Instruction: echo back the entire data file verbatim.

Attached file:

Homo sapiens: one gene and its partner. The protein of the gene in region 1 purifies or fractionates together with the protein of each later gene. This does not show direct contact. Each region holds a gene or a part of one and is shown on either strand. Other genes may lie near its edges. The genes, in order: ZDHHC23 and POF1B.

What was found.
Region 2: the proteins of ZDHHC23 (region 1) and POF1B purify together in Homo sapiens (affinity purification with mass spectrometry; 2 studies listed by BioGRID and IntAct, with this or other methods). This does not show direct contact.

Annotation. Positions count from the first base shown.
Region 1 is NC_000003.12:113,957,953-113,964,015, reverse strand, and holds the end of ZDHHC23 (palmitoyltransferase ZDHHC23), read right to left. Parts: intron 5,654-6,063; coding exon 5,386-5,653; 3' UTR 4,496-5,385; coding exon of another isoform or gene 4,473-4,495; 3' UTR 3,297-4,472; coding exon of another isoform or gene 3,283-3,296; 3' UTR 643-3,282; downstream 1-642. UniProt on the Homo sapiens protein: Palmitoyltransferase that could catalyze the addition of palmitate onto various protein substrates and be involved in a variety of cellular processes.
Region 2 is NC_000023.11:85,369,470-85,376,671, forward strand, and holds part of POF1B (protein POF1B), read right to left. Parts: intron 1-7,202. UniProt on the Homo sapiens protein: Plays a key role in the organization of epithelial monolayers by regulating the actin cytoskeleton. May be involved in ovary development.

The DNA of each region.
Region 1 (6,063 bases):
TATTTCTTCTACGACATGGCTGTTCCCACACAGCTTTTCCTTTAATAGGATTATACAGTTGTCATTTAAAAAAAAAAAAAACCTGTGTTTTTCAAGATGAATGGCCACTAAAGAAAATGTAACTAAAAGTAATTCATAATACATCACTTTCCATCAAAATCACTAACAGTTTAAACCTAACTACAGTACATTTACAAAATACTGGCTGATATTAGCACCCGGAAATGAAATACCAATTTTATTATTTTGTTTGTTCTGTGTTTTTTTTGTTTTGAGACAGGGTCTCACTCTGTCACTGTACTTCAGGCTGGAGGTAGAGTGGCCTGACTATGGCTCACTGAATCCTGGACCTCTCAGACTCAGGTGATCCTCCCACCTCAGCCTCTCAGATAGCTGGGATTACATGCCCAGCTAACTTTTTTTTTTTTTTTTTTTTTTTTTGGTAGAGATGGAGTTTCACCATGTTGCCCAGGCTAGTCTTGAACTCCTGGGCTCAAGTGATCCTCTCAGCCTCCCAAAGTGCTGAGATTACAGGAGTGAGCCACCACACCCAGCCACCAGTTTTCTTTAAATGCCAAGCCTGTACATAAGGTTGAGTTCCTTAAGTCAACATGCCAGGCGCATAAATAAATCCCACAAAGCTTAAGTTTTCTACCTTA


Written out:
Homo sapiens: one gene and its partner. The protein of the gene in region 1 purifies or fractionates together with the protein of each later gene. This does not show direct contact. Each region holds a gene or a part of one and is shown on either strand. Other genes may lie near its edges. The genes, in order: ZDHHC23 and POF1B.

What was found.
Region 2: the proteins of ZDHHC23 (region 1) and POF1B purify together in Homo sapiens (affinity purification with mass spectrometry; 2 studies listed by BioGRID and IntAct, with this or other methods). This does not show direct contact.

Annotation. Positions count from the first base shown.
Region 1 is NC_000003.12:113,957,953-113,964,015, reverse strand, and holds the end of ZDHHC23 (palmitoyltransferase ZDHHC23), read right to left. Parts: intron 5,654-6,063; coding exon 5,386-5,653; 3' UTR 4,496-5,385; coding exon of another isoform or gene 4,473-4,495; 3' UTR 3,297-4,472; coding exon of another isoform or gene 3,283-3,296; 3' UTR 643-3,282; downstream 1-642. UniProt on the Homo sapiens protein: Palmitoyltransferase that could catalyze the addition of palmitate onto various protein substrates and be involved in a variety of cellular processes.
Region 2 is NC_000023.11:85,369,470-85,376,671, forward strand, and holds part of POF1B (protein POF1B), read right to left. Parts: intron 1-7,202. UniProt on the Homo sapiens protein: Plays a key role in the organization of epithelial monolayers by regulating the actin cytoskeleton. May be involved in ovary development.

The DNA of each region.
Region 1 (6,063 bases):
TATTTCTTCTACGACATGGCTGTTCCCACACAGCTTTTCCTTTAATAGGATTATACAGTTGTCATTTAAAAAAAAAAAAAACCTGTGTTTTTCAAGATGAATGGCCACTAAAGAAAATGTAACTAAAAGTAATTCATAATACATCACTTTCCATCAAAATCACTAACAGTTTAAACCTAACTACAGTACATTTACAAAATACTGGCTGATATTAGCACCCGGAAATGAAATACCAATTTTATTATTTTGTTTGTTCTGTGTTTTTTTTGTTTTGAGACAGGGTCTCACTCTGTCACTGTACTTCAGGCTGGAGGTAGAGTGGCCTGACTATGGCTCACTGAATCCTGGACCTCTCAGACTCAGGTGATCCTCCCACCTCAGCCTCTCAGATAGCTGGGATTACATGCCCAGCTAACTTTTTTTTTTTTTTTTTTTTTTTTTGGTAGAGATGGAGTTTCACCATGTTGCCCAGGCTAGTCTTGAACTCCTGGGCTCAAGTGATCCTCTCAGCCTCCCAAAGTGCTGAGATTACAGGAGTGAGCCACCACACCCAGCCACCAGTTTTCTTTAAATGCCAAGCCTGTACATAAGGTTGAGTTCCTTAAGTCAACATGCCAGGCGCATAAATAAATCCCACAAAGCTTAAGTTTTCTACCTTA